So many bad ones it was tough to choose, but for so many reasons these are the top two:

2. David Rhodes, aka @ChampD1012, thought he had found a starting running back on the waiver wire just before the season started. He claimed Kalen Ballage, and because he had Drew Brees as his starter at QB, he decided to drop his backup QB ... Lamar Jackson.

And as bad as that is, David, at least Ballage has played and scored three touchdowns on the season. It's not as bad as the No. 1 worst move this year ...

1. @Shlofensteiner, who felt good about rolling with Cam Newton as his starter and dropped Lamar Jackson in the preseason for Darwin Thompson.

You read that right. I saw the transaction screenshot. Imagine having to live with that. Dropping Lamar Jackson for Darwin Thompson. I feel for you, man. I feel for you. Come here. There, there. It'll be all right.

As we reflect on this holiday of thanks, be grateful you haven't made a move as bad as these. I'd like to give my thanks to "Thirsty" Kyle Soppe of the 06010 podcast and The Stat-a-Pillar Damian Dabrowski of "The Fantasy Show" on ESPN+ for their help at various points in this column. As always, this is not a start/sit column, but rather players I feel will exceed or fall short of projections.

Let's get to it.

Quarterbacks I love in Week 13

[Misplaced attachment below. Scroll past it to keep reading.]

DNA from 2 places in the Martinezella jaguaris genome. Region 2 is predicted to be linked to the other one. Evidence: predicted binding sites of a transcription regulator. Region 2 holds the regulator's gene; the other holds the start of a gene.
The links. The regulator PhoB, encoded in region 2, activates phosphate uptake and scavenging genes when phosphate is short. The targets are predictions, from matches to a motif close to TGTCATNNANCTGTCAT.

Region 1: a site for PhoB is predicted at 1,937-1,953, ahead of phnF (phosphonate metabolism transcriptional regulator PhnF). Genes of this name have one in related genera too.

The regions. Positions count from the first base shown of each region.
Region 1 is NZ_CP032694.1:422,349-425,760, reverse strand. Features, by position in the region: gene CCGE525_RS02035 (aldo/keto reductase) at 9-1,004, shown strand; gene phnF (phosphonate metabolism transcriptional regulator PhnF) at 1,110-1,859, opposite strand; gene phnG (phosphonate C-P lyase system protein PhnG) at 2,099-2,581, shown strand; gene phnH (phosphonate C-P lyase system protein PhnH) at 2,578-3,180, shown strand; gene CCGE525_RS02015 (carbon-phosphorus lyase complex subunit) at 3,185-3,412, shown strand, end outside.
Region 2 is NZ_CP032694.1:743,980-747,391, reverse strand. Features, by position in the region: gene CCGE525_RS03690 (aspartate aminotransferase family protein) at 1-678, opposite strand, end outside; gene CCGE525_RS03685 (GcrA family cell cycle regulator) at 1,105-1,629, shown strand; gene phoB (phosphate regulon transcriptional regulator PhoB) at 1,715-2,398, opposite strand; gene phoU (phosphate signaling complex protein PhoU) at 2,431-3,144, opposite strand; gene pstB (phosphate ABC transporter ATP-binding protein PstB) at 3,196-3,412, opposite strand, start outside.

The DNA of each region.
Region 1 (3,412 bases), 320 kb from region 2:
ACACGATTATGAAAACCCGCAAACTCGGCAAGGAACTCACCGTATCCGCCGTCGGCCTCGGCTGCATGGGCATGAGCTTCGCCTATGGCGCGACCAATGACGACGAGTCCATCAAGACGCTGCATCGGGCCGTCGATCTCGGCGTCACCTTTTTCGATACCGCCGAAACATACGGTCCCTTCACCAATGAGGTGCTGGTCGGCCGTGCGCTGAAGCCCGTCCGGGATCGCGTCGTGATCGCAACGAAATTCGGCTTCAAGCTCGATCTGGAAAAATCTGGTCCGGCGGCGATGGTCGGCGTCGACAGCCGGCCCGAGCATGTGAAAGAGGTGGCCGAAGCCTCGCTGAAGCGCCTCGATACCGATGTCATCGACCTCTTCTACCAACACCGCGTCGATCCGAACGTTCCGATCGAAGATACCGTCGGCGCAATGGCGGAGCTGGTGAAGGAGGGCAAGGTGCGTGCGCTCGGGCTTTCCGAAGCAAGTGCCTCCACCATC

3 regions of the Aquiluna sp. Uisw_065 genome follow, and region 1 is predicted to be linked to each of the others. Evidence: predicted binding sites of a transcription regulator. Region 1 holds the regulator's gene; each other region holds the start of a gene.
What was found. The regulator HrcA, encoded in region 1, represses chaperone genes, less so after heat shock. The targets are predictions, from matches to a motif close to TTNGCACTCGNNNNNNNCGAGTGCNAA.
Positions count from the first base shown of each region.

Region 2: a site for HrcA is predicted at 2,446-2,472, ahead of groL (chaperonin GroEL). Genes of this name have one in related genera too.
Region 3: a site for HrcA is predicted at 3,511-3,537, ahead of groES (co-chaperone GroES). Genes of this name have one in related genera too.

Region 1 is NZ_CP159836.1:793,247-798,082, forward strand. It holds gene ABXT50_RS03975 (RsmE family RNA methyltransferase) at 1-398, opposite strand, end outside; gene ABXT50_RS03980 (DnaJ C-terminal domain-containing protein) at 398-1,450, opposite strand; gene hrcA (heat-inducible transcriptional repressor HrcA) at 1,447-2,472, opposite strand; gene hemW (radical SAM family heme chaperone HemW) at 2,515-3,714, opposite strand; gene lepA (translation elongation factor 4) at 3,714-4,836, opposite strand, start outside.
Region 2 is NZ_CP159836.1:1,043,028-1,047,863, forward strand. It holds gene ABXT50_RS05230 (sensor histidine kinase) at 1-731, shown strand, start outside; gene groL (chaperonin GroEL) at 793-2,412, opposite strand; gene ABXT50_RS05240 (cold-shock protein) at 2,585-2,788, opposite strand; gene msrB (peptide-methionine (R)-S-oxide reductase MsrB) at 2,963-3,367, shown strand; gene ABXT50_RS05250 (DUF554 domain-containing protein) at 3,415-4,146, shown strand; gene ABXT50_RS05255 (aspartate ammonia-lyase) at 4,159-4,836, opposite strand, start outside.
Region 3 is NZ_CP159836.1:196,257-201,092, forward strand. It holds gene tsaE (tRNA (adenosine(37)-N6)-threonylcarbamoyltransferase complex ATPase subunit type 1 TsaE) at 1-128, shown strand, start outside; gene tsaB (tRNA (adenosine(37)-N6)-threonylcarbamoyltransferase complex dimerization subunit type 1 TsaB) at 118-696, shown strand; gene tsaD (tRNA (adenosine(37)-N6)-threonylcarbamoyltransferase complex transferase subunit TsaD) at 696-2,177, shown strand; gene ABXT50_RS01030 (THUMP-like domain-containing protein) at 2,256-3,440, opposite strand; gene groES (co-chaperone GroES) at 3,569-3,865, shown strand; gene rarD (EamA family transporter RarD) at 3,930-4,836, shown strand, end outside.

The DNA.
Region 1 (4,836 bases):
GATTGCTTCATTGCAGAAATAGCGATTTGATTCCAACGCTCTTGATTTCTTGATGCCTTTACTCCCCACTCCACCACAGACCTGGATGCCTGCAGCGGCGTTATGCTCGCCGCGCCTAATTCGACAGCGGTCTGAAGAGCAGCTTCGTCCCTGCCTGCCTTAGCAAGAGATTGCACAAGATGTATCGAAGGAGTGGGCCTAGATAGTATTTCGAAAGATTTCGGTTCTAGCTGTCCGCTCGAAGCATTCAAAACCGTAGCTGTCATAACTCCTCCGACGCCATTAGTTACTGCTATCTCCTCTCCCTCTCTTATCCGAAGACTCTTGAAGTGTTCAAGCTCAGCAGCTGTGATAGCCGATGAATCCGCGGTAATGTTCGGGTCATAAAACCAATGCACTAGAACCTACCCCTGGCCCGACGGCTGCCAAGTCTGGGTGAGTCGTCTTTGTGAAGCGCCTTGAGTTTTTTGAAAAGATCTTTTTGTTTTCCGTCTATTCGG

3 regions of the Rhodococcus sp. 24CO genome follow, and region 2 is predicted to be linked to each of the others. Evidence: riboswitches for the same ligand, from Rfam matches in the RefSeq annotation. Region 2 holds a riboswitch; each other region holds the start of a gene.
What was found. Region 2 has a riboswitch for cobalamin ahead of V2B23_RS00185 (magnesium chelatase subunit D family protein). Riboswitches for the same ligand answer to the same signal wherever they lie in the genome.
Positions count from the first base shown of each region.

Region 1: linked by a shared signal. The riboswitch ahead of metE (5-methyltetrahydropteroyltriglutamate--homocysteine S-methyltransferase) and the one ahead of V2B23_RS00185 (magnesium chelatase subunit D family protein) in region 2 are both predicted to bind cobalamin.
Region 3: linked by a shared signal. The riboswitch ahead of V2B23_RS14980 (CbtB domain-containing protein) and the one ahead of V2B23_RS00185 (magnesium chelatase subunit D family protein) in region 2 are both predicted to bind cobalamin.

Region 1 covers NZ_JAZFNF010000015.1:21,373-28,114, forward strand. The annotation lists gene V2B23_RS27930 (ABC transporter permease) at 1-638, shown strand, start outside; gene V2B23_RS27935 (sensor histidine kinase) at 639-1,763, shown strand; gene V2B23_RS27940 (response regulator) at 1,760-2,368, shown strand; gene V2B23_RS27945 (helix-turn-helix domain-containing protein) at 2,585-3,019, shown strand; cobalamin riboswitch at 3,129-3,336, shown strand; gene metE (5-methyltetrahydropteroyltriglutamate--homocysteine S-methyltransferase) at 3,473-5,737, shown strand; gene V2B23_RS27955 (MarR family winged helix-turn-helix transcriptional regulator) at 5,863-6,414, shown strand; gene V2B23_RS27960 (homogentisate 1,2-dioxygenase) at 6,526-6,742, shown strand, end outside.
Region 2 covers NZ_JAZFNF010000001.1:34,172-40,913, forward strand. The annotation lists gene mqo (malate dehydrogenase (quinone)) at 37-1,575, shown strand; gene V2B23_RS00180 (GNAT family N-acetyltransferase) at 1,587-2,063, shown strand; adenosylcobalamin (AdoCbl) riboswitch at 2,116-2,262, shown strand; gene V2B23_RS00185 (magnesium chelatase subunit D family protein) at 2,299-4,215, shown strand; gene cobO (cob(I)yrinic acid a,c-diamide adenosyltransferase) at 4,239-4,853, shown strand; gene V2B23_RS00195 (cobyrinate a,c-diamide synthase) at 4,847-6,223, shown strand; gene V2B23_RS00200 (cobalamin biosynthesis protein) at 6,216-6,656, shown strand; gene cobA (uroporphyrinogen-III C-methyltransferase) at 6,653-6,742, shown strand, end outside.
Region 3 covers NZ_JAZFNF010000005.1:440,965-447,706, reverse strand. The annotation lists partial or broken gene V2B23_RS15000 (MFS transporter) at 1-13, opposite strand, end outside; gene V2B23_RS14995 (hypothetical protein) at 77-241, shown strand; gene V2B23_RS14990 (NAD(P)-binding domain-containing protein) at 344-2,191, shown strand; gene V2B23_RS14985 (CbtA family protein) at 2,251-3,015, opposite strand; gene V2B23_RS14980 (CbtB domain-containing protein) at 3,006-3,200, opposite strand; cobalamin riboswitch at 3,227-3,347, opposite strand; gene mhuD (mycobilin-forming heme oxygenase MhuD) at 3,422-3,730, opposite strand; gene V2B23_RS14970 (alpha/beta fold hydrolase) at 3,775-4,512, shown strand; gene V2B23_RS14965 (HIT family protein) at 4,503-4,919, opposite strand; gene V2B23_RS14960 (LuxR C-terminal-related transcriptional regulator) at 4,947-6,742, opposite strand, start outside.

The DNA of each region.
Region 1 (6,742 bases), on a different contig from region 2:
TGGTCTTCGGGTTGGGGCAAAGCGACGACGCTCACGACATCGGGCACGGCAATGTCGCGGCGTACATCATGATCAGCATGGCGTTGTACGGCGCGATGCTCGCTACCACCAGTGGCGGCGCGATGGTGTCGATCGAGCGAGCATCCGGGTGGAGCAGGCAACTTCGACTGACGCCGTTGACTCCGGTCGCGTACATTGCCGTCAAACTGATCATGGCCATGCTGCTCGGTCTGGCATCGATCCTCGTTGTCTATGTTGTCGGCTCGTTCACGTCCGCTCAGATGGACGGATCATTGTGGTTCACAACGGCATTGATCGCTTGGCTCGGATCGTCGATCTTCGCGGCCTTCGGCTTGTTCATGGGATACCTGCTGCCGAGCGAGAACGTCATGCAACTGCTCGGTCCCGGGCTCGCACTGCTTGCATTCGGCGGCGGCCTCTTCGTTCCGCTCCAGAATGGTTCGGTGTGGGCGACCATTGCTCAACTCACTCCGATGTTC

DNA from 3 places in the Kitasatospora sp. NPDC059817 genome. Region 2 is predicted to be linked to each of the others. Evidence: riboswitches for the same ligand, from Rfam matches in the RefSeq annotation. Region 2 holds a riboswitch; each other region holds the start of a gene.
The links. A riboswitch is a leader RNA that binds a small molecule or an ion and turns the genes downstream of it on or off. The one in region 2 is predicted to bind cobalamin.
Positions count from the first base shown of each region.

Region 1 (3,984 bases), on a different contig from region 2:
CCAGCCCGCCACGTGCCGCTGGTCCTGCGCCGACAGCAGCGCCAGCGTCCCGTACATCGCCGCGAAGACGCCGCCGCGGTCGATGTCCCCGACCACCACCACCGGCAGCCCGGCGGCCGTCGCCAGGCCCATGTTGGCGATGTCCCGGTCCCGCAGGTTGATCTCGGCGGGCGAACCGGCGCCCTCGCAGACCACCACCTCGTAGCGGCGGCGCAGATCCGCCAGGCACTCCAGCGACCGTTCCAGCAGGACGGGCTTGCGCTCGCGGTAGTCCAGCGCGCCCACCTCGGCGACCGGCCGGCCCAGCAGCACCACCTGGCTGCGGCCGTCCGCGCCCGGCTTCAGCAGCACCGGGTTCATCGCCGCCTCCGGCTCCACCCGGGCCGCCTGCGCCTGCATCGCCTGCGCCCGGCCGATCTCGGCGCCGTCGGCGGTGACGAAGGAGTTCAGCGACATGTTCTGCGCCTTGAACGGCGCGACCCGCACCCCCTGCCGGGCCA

Kirk Cousins, Vikings (at Seahawks): After a slow start, Cousins has quietly finished as a top-10 QB in each of his past three games and in six of his past seven (the lone exception being that Thursday night game against my Redskins where the Vikings ran the ball 12 more times than they passed it). With two weeks to prepare for a secondary that has struggled this season, Cousins should have a clean pocket against a Seattle defense that ranks 30th in pressure percentage. When not under pressure this season, Cousins has the second-best touchdown percentage and completion percentage in the NFL.

Sam Darnold, Jets (at Bengals): You don't often hear the names "Lamar Jackson" and "Sam Darnold" in the same sentence, unless it's this sentence: Sam Darnold is not nearly as good as Lamar Jackson. But now I can use it in another one: Darnold and Jackson are the only two quarterbacks to have produced at least 21 fantasy points in each of the past three weeks. The Bengals are allowing a league-high 13.1 yards per completion this season and more than 21 points per game to opposing QBs.